Reading about the election statistics in the United States I was amazed about how few votes are received by the minor parties and their candidates.
For example, Gloria La Riva received only 181 votes in a country of 300-million registered voters for the presidential elections in 1992. I suspect this only marginally exceeds the number of her friends and relatives.
I am quite sure that nothing similar could happen in most other voting cultures. If a person is registered as a presidential candidate and is on the list, they no doubt will receive at least several hundreds of thousands of votes no matter how unpopular or unknown he or she is.
This is because of the following factors:
- Protest voting: people who do not like the major candidates may vote for somebody unknown so to signal their protest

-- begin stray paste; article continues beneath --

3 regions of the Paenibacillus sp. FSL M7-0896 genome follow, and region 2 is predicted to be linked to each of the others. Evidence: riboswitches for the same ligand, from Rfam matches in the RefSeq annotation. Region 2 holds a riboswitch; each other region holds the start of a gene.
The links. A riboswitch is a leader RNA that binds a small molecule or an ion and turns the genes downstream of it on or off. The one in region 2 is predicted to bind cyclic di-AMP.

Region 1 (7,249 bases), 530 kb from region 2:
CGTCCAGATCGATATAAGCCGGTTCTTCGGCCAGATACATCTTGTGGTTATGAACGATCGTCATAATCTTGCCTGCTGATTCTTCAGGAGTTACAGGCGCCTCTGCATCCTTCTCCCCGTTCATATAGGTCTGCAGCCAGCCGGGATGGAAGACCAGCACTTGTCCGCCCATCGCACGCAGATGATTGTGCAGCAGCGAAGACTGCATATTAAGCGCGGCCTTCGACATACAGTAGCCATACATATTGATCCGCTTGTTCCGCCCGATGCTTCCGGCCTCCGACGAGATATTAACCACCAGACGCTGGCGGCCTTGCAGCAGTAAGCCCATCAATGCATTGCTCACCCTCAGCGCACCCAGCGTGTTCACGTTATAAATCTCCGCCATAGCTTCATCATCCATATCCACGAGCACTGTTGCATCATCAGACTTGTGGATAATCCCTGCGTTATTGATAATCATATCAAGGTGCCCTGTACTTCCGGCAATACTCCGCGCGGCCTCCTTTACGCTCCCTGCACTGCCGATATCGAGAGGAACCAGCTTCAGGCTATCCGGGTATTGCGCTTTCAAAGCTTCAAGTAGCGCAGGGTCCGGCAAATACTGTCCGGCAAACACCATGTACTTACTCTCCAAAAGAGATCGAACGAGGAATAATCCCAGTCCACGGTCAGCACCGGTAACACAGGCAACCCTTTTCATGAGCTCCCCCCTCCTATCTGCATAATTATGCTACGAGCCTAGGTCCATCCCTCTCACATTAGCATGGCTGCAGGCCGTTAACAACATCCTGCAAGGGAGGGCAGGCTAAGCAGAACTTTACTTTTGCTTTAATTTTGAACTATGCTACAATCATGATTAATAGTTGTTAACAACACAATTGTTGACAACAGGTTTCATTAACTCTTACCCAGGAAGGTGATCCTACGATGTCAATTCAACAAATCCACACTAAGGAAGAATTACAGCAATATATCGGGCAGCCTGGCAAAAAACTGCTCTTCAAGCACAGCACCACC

- Confusion: somebody confused the candidate with another public figure due to a similarity in the name
- Solidarity: people from the same geographical area, town or the same ethnic, religious background or the same profession or the same sex may vote for an unknown candidate just due to some background similarity. People of the same neighbourhood usually are well aware of "their" candidate even if he did not receive federal media coverage.
- Random voting: people just vote for somebody with a funny name or happy number in the list
- Biography readers: some elderly people in many countries still retain their a habit of thoroughly reading the candidate's biography, usually listed at the voting place and if they like they can vote despite any TV advertisement
- Just mistakes: a person wanted to vote for another candidate but mistakenly selected this one. Or a mistake during the counting.
So I wonder why these factors do not have any force in the US. To me it seems completely unrealistic and fantastic that a person included in the federal presidential list can earn so few votes.